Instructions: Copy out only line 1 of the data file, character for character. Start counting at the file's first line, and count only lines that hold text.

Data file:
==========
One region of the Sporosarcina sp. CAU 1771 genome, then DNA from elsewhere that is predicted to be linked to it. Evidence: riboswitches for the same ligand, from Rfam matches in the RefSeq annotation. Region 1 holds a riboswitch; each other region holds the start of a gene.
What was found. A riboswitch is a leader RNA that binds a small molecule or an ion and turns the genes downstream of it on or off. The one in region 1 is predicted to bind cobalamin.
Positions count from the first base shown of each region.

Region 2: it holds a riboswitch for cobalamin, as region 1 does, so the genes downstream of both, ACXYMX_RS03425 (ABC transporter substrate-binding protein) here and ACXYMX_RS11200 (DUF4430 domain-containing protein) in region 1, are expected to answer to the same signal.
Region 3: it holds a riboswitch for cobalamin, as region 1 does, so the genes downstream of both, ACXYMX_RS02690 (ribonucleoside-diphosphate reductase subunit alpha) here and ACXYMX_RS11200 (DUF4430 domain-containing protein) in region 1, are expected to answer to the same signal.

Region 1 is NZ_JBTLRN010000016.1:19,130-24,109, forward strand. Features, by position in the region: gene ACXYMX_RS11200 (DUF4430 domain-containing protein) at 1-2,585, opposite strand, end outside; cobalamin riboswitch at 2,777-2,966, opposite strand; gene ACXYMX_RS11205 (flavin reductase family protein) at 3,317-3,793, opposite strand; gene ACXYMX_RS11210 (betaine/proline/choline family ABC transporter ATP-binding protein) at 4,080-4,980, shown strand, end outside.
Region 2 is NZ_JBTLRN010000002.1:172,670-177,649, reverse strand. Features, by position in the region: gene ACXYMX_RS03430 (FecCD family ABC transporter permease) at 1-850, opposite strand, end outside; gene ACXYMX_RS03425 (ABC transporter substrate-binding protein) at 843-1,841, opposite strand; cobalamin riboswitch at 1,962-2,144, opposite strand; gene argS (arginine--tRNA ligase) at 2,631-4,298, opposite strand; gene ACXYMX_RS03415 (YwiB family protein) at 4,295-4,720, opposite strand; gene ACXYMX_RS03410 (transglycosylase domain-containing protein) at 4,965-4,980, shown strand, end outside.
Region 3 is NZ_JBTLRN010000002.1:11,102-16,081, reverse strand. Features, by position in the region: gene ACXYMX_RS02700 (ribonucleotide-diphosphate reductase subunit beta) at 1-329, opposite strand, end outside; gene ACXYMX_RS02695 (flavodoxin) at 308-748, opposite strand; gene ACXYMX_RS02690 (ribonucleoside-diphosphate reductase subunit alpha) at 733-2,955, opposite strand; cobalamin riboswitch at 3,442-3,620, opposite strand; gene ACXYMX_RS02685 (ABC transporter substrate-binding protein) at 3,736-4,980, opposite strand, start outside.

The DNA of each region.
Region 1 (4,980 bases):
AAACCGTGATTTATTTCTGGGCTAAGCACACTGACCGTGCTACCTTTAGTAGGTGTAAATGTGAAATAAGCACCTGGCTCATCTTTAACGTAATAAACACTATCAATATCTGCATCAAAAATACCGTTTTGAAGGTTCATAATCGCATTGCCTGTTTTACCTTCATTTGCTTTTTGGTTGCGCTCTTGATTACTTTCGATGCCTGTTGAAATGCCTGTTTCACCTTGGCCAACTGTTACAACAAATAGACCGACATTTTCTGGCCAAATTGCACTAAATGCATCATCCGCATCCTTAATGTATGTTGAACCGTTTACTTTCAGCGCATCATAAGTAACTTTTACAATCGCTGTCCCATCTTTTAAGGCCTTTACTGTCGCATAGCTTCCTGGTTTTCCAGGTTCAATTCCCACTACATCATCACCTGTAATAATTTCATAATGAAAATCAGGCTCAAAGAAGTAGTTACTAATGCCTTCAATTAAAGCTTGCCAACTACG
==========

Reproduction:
One region of the Sporosarcina sp. CAU 1771 genome, then DNA from elsewhere that is predicted to be linked to it. Evidence: riboswitches for the same ligand, from Rfam matches in the RefSeq annotation. Region 1 holds a riboswitch; each other region holds the start of a gene.